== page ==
Sorrell greenlights Super PACs in Vermont

Vermont AG William Sorrell. VTD/Josh Larkin
Vermont AG William Sorrell. VTD file photo/Josh Larkin

Vermont Attorney General Bill Sorrell is throwing out the greenbooks on certain Political Action Committees this election cycle, effectively opening the door for “Super PACs” in Vermont.

Sorrell made the announcement on Wednesday in response to a letter from Vermont Priorities, a liberal PAC set up by several Vermont lobbyists to test campaign finance limits. Representatives from the PAC sent a letter to the Secretary of State’s office last week stating their intention to take unlimited individual donations and make unlimited expenditures independent of candidates’ campaigns.

In a statement, Sorrell said he will follow U.S. District Court Judge William Sessions’ recent opinion in Vermont Right to Life Committee v. Sorrell regarding contribution limits for independent expenditure PACs. Sorrell said the Attorney General’s Office will not enforce the state’s $2,000 contribution limit for PACs that demonstrate they make only independent expenditures.

Under state law no PAC may accept more than $2,000 from a single donor source, including individuals, companies, unions or other organizations. The problem, Sorrell said, is the law makes no distinction between PACs that coordinate their expenditures with political candidates and PACs that spend money independently of a candidate’s campaign.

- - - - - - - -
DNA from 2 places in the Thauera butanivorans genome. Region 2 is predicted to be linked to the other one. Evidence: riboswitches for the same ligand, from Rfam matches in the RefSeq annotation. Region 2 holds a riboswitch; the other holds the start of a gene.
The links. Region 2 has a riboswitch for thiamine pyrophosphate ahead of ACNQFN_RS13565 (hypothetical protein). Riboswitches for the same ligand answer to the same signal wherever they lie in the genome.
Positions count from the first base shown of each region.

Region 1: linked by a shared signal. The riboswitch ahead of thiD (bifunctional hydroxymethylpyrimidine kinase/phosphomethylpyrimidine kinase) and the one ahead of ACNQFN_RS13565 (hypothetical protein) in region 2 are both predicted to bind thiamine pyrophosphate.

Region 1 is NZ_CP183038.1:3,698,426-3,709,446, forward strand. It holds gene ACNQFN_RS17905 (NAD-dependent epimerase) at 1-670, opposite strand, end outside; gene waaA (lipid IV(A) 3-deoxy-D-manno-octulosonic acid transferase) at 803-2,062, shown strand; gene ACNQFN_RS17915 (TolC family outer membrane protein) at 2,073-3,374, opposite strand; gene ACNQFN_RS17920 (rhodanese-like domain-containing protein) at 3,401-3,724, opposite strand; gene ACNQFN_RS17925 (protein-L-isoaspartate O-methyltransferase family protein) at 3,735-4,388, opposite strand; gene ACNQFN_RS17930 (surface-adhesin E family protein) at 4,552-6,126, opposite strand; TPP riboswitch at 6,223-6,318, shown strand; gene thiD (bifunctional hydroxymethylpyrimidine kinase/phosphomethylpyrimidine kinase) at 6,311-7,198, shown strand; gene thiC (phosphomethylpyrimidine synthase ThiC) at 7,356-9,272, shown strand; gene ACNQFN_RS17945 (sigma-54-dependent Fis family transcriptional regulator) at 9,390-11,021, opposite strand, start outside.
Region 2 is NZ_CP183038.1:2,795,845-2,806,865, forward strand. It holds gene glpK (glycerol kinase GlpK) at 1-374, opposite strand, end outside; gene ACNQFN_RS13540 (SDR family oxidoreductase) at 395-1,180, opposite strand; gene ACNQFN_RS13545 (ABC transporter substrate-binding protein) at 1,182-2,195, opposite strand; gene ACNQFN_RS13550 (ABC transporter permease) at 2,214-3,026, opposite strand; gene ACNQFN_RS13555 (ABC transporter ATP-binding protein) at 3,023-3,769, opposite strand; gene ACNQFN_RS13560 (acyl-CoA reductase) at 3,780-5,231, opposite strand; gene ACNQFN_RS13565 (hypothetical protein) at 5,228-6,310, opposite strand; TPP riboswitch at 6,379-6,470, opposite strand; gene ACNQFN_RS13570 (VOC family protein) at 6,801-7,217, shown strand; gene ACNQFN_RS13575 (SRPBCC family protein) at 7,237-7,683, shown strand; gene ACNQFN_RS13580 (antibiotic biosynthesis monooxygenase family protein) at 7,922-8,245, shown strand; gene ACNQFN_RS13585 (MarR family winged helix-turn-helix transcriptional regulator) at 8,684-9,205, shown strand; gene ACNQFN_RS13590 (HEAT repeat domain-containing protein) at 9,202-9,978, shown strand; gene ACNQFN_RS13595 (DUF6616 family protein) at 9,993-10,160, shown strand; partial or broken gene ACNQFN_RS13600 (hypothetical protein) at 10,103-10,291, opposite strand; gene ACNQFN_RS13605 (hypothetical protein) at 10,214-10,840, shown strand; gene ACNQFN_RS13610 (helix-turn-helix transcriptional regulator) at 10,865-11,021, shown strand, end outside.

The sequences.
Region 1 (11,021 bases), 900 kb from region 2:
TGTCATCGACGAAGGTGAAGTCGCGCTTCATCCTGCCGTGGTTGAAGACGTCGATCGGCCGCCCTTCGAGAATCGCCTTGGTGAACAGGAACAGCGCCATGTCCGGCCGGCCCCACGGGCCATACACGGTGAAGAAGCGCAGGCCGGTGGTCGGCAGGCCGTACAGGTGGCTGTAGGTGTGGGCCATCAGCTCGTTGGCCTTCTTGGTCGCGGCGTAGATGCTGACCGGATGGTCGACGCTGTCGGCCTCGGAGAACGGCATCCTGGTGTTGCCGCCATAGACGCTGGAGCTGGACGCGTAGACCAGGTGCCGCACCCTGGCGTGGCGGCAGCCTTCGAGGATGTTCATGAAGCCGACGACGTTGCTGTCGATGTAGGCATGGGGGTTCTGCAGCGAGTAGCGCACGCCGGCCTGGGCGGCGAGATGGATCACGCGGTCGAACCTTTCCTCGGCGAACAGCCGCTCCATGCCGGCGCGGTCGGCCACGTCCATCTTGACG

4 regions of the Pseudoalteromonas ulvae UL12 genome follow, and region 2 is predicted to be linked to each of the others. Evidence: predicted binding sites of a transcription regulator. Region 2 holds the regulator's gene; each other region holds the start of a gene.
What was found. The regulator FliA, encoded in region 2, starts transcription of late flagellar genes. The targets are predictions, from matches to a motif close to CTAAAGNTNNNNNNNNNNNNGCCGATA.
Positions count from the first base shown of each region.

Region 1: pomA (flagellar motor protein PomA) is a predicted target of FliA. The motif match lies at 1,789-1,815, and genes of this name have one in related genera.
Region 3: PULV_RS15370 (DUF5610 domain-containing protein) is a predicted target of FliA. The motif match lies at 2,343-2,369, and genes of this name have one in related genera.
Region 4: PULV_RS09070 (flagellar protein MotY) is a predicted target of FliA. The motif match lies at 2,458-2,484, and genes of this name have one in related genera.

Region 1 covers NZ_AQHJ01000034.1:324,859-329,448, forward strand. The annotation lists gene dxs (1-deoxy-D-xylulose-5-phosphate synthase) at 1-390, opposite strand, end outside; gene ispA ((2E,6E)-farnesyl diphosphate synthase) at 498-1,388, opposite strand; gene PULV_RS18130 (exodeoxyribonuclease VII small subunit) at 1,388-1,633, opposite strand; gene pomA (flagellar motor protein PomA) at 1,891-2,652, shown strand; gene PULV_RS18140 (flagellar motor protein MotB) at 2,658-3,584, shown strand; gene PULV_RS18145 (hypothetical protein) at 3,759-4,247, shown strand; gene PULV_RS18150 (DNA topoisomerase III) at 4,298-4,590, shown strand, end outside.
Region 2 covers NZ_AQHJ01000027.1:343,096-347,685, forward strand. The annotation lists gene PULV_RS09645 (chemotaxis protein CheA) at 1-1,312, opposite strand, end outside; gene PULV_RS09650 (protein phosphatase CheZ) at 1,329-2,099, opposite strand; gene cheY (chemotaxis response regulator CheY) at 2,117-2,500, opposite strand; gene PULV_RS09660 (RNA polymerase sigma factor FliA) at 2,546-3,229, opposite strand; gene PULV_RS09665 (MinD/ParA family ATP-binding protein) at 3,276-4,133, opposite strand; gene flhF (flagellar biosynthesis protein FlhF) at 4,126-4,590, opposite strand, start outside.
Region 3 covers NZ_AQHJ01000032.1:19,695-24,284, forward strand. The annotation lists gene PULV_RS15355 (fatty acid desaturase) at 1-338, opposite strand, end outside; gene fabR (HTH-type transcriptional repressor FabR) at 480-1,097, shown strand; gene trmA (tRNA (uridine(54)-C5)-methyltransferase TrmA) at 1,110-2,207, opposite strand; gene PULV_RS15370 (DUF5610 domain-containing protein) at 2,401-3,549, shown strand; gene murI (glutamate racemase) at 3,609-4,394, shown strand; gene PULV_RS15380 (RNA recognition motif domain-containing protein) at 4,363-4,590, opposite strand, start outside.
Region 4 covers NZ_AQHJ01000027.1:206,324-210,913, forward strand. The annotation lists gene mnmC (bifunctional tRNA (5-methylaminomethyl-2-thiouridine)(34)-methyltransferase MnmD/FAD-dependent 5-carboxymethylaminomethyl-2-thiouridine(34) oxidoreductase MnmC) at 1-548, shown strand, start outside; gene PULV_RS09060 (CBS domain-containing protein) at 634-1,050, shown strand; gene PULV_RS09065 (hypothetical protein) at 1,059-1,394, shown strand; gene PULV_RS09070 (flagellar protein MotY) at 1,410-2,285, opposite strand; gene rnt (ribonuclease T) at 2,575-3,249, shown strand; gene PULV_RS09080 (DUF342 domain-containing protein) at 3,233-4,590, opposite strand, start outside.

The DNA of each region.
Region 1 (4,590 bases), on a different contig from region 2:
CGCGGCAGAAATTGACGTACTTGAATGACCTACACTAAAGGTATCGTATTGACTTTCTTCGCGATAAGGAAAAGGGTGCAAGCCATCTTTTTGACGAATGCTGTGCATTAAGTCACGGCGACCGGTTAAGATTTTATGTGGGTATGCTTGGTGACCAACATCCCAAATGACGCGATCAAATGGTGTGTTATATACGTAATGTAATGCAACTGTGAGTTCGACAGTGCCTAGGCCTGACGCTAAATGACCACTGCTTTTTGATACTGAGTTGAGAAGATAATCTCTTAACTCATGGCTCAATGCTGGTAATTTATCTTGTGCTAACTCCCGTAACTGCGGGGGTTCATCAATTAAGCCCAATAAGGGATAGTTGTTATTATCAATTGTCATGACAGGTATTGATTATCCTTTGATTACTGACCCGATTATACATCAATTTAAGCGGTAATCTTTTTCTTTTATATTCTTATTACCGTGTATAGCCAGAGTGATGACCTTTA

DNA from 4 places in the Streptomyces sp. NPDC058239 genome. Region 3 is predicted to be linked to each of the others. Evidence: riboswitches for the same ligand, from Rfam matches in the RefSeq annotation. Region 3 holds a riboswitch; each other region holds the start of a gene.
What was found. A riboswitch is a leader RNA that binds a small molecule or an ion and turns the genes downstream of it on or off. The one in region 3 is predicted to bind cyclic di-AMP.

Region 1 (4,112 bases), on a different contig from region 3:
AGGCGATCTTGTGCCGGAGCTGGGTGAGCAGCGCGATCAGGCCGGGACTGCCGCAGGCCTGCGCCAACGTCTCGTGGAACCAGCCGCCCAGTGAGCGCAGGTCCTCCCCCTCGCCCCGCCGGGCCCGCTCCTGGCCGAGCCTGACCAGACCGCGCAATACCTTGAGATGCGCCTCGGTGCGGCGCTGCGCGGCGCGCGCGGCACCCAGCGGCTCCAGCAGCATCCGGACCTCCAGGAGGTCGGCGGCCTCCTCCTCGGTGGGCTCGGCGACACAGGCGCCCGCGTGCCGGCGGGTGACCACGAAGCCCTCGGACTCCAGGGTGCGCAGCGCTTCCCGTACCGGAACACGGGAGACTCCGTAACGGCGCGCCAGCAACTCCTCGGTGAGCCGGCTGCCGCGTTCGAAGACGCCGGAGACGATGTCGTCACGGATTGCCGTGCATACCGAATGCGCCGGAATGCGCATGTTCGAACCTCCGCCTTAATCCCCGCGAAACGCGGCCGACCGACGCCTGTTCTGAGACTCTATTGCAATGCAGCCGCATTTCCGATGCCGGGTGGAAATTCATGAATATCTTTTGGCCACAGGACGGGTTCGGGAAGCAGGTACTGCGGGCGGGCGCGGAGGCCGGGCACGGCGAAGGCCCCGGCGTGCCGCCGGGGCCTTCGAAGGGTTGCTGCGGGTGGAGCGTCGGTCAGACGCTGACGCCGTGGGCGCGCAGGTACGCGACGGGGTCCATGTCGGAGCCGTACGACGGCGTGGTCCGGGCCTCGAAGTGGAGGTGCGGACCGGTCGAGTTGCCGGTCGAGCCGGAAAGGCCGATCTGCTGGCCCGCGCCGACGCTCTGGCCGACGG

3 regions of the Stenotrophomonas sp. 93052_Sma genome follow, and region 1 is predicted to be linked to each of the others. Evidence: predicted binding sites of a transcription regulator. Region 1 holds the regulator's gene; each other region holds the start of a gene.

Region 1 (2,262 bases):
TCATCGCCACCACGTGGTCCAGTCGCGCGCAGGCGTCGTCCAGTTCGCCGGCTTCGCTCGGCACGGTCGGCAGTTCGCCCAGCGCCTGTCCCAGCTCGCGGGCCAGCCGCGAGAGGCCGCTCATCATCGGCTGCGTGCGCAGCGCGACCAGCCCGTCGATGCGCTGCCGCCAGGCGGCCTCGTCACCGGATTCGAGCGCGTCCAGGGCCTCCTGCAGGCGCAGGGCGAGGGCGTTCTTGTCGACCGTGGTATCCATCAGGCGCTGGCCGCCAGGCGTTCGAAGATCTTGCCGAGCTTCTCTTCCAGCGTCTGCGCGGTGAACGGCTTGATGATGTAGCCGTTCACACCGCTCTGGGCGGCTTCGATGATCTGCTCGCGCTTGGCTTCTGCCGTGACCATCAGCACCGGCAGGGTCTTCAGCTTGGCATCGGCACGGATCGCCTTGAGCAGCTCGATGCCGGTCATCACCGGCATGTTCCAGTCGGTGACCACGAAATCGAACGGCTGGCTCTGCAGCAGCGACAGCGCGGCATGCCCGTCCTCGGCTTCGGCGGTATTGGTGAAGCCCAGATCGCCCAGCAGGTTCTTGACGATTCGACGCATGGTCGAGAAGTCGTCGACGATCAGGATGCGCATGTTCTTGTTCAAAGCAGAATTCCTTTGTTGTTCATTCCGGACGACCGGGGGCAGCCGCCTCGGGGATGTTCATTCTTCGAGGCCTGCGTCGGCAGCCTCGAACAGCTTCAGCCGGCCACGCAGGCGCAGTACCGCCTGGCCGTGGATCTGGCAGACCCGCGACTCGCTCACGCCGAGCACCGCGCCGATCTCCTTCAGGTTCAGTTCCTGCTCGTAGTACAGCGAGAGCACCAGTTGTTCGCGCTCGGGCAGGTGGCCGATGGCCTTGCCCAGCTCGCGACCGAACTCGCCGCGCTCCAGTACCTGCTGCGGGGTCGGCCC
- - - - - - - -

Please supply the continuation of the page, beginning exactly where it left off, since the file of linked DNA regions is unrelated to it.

At the federal level, cases like Citizens United v. Federal Election Commission and American Tradition Partnership, Inc. v. Bullock – widely known as the Montana case – have given corporations the same political contribution rights as people.

In Vermont Right to Life Committee v. Sorrell, Sessions said “the state has not offered a persuasive basis on which to limit contributions to PACs that only make independent expenditures.”

In light of that decision, Sorrell said, enforcing the Vermont law as written would be too risky.

“If we try to treat all kinds of PACs the same as far as holding them to a maximum contribution limit, there will be a very real risk that a lawsuit against the state would be successful,” he said.

Sorrell said he spoke to House Speaker Shap Smith, Senate Pro Tem John Campbell and Secretary of State Jim Condos about the decision and all agreed that allowing independent expenditure PACs unlimited contributions was the “prudent path.”

In January, Sorrell said he plans to ask lawmakers to differentiate between independent expenditure PACs and others.

“I will be surprised if the Legislature doesn’t amend the statute, but that’s their right,” he said.

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Taylor Dobbs

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